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How the lack of sleep influences your weight

01st May 2015

Feeling sleepy and energy-deprived can make you more prone to overeating, and it won’t take long for results to become visible, especially if you regularly skip sleep hours and rely on extra food for boosting your energy levels during the day.

From this perspective, there’s definitely a link between the lack of sleep and the accumulation of extra pounds, but the relationship is not a cause-effect one. In this particular situation, the extra weight is the result of overeating, and not of skipping rest hours. So the question is: would you still gain weight if you neglected your sleep schedule but watched your diet and stayed within your recommended daily calorie intake?

Is is possible to gain weight by simply missing out on sleep?

If you’re getting 8 hours of sleep per night and then switch to 5 hours per night, you will soon start to notice that your appetite changes as well. This happens even if you change noting in your diet, and is the result of an increased production of ghrelin, a hormone that tells your body when to eat.

The less you sleep, the more ghrelin is produced inside the body, therefore the hungrier you feel during the day, even if you have an otherwise healthy and balanced diet.

On the other hand, if you usually sleep only 5-6 hours per night and you increase your rest period to 7-8 hours, you may start dropping pounds without increasing your gym effort and without having to change your diet – assuming you’re eating healthy most of the times.

Responsible for this change will be another hormone that influences the appetite, and is called leptin. Leptin tells your body when you’ve had enough food and prevents you from overeating. People who are sleep deprived have less leptin, so they’re more likely to overeat even after a fulfilling meal.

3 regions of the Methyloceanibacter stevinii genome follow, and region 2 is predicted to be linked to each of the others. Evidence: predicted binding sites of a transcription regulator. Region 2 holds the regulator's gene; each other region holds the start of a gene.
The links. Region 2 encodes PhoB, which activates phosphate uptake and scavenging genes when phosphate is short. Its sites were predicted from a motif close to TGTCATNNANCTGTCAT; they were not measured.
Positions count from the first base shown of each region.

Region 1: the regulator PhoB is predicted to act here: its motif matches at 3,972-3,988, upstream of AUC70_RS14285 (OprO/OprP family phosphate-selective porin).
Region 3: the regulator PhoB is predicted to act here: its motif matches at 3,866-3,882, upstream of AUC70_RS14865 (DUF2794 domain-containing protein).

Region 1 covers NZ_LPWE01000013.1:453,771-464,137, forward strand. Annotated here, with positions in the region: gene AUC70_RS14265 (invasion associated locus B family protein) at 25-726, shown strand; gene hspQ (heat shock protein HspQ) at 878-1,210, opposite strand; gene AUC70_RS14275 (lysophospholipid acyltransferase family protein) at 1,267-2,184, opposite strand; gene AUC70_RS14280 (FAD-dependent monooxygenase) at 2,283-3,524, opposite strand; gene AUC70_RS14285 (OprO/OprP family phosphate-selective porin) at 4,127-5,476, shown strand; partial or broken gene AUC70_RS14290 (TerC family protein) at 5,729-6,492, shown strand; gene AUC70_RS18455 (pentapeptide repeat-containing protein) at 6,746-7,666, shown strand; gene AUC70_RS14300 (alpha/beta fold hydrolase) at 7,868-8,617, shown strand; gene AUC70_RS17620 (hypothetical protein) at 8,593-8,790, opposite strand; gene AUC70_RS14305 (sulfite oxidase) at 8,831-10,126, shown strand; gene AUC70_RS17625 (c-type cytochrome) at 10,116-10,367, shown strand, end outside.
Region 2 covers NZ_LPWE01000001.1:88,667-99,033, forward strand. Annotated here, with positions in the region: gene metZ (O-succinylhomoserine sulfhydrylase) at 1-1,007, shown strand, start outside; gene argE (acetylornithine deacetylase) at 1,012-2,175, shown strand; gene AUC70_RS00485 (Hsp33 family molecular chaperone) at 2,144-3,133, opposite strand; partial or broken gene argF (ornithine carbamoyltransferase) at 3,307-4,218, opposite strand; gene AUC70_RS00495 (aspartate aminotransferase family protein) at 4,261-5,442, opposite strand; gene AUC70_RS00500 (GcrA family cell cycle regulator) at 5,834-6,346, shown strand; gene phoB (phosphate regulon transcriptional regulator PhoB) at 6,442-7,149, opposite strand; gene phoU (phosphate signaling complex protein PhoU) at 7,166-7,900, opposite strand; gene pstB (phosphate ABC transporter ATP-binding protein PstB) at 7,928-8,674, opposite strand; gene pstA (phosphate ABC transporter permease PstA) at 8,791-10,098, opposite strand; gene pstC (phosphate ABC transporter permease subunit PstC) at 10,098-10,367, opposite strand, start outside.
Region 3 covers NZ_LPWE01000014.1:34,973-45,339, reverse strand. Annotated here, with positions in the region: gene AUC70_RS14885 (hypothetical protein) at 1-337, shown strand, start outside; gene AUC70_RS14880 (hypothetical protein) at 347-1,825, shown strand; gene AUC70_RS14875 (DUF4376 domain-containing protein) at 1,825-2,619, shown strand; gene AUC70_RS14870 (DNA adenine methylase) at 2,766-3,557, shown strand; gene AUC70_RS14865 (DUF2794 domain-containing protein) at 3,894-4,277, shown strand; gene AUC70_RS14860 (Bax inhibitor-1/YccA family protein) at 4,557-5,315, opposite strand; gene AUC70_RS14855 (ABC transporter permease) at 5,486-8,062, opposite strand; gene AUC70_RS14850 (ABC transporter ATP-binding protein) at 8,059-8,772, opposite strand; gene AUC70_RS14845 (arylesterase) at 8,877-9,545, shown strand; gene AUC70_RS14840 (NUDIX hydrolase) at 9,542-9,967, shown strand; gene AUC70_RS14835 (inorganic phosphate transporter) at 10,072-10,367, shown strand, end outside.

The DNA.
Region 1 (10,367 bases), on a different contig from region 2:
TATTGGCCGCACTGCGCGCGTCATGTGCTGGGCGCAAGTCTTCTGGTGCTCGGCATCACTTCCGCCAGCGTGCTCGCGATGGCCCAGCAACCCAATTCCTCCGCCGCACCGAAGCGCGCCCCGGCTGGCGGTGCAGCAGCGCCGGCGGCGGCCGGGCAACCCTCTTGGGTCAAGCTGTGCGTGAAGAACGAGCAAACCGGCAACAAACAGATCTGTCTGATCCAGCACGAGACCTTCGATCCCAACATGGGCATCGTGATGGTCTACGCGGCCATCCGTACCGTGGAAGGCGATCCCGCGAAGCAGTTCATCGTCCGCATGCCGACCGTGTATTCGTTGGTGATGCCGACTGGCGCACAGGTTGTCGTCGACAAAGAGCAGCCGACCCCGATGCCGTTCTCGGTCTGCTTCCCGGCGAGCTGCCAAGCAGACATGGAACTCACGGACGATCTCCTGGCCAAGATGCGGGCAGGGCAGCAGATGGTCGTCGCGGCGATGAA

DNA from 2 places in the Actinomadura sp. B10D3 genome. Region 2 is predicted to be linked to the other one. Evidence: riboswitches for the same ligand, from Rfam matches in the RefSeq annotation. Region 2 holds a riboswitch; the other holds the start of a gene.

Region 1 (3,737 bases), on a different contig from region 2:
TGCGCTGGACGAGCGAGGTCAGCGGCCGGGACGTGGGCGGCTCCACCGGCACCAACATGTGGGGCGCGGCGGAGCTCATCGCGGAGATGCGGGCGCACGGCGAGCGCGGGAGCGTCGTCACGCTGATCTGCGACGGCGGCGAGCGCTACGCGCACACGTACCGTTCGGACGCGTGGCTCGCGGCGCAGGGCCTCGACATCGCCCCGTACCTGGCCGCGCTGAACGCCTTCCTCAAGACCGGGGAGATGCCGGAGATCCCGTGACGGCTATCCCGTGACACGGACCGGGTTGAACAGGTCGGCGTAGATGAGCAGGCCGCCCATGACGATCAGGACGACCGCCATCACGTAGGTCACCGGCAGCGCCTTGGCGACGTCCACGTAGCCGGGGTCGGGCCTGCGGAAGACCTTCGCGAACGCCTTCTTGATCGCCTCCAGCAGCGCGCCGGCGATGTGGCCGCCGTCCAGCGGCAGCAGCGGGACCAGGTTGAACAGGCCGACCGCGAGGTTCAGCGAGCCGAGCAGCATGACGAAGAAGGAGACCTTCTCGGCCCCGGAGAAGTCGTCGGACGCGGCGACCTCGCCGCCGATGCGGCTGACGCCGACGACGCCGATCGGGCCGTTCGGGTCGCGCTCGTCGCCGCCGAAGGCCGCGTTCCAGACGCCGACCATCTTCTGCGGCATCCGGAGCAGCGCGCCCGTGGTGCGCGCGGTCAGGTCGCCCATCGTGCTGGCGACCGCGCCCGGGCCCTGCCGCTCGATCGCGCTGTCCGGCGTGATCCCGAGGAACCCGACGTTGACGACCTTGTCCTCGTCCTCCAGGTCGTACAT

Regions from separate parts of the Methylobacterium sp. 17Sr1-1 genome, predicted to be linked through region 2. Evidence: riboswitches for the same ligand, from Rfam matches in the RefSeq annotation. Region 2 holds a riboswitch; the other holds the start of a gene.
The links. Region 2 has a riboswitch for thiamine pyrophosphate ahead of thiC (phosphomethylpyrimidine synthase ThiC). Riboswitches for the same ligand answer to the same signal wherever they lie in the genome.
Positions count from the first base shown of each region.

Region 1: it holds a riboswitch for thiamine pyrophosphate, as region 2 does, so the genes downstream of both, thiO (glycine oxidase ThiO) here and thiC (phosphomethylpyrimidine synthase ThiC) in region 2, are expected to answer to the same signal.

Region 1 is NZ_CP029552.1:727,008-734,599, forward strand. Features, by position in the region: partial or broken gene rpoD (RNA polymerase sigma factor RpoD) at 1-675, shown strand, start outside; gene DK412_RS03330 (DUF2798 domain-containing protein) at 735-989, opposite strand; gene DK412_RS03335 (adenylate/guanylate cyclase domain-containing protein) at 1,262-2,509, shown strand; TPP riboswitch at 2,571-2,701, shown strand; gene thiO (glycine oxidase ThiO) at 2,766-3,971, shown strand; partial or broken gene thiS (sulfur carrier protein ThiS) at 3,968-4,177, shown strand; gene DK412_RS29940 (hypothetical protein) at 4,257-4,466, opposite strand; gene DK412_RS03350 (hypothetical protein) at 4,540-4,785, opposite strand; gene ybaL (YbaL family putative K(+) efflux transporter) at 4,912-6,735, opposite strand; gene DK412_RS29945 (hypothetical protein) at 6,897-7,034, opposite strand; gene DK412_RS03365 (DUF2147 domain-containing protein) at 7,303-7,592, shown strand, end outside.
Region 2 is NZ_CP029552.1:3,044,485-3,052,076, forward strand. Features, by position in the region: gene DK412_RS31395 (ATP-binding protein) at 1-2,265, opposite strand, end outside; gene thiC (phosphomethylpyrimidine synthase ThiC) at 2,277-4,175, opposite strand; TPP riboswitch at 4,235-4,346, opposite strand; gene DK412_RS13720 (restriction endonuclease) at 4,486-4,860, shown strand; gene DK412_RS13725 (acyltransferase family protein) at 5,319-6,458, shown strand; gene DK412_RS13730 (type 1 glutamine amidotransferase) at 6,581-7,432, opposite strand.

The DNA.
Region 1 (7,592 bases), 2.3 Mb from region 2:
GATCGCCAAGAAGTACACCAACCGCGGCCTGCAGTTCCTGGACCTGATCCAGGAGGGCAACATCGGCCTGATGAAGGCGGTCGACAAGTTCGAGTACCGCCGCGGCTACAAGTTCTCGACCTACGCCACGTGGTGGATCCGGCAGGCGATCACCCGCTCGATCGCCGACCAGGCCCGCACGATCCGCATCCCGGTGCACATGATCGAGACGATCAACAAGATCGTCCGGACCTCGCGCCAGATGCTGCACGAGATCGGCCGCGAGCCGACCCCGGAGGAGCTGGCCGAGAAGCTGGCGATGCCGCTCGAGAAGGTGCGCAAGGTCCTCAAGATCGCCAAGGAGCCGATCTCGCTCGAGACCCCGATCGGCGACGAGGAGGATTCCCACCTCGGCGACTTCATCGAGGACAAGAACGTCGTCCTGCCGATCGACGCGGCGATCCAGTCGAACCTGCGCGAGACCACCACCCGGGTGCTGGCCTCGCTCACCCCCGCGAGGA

Then, the lack of sleep slows down the metabolism and reduces the amount of calories burned during the day. In the long run, this can favor the accumulation of extra pounds, especially in people who don’t work out and have sedentary jobs.

Moreover, the lack of sleep can alter the body’s response to insulin and increase the risk of developing type 2 diabetes, which is also connected with weight gain and obesity. Studies have shown that people who sleep only 4 hours per night have an abnormal glucose metabolism and are more prone to type 2 diabetes.

Not getting enough rest reduces the organism’s ability to response to insulin, which is responsible for carrying the sugar from the bloodstream to cells, for energy production. But insulin has one more effect on the organism, that is also linked with changes in weight: this hormone promotes the release of leptin, so if you are less insulin-sensitive, you make less leptin, therefore your body doesn’t receive the proper signals when the stomach is full. This makes you eat more and gain weight.

To sum it up, skipping sleep hours can favor weight gain, not only by making you feel energy deprived during the day, but also by influencing the production of hormones that tell your body when you’re satisfied or when you’re hungry and need more food. So if you’ve recently changed your sleep schedule and you’ve started gaining weight, it’s time to do your body a favor and increase the rest interval to 6-7 hours per night.

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